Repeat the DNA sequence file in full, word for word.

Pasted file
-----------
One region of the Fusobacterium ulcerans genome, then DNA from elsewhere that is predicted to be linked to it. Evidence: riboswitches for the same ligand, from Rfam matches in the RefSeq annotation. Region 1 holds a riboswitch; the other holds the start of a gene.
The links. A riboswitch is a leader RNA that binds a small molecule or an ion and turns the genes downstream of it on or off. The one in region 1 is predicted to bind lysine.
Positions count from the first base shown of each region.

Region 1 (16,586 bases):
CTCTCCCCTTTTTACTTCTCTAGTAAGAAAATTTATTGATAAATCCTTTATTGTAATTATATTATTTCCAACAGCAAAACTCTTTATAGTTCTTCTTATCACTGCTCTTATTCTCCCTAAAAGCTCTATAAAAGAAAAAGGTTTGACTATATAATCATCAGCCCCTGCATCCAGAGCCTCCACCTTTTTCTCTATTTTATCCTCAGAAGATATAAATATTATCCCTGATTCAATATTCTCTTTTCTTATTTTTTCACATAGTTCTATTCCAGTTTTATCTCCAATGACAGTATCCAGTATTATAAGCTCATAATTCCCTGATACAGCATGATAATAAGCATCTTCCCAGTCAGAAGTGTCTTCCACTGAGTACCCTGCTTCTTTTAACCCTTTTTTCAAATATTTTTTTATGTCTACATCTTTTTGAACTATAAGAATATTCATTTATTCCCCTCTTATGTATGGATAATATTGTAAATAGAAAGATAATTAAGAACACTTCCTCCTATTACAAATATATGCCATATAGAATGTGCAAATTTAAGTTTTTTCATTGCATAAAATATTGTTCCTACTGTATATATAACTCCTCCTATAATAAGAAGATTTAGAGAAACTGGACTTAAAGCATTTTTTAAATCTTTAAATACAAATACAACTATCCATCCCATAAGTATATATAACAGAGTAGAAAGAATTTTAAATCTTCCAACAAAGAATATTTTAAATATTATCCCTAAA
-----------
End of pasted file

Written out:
One region of the Fusobacterium ulcerans genome, then DNA from elsewhere that is predicted to be linked to it. Evidence: riboswitches for the same ligand, from Rfam matches in the RefSeq annotation. Region 1 holds a riboswitch; the other holds the start of a gene.
The links. A riboswitch is a leader RNA that binds a small molecule or an ion and turns the genes downstream of it on or off. The one in region 1 is predicted to bind lysine.
Positions count from the first base shown of each region.

Region 1 (16,586 bases):
CTCTCCCCTTTTTACTTCTCTAGTAAGAAAATTTATTGATAAATCCTTTATTGTAATTATATTATTTCCAACAGCAAAACTCTTTATAGTTCTTCTTATCACTGCTCTTATTCTCCCTAAAAGCTCTATAAAAGAAAAAGGTTTGACTATATAATCATCAGCCCCTGCATCCAGAGCCTCCACCTTTTTCTCTATTTTATCCTCAGAAGATATAAATATTATCCCTGATTCAATATTCTCTTTTCTTATTTTTTCACATAGTTCTATTCCAGTTTTATCTCCAATGACAGTATCCAGTATTATAAGCTCATAATTCCCTGATACAGCATGATAATAAGCATCTTCCCAGTCAGAAGTGTCTTCCACTGAGTACCCTGCTTCTTTTAACCCTTTTTTCAAATATTTTTTTATGTCTACATCTTTTTGAACTATAAGAATATTCATTTATTCCCCTCTTATGTATGGATAATATTGTAAATAGAAAGATAATTAAGAACACTTCCTCCTATTACAAATATATGCCATATAGAATGTGCAAATTTAAGTTTTTTCATTGCATAAAATATTGTTCCTACTGTATATATAACTCCTCCTATAATAAGAAGATTTAGAGAAACTGGACTTAAAGCATTTTTTAAATCTTTAAATACAAATACAACTATCCATCCCATAAGTATATATAACAGAGTAGAAAGAATTTTAAATCTTCCAACAAAGAATATTTTAAATATTATCCCTAAA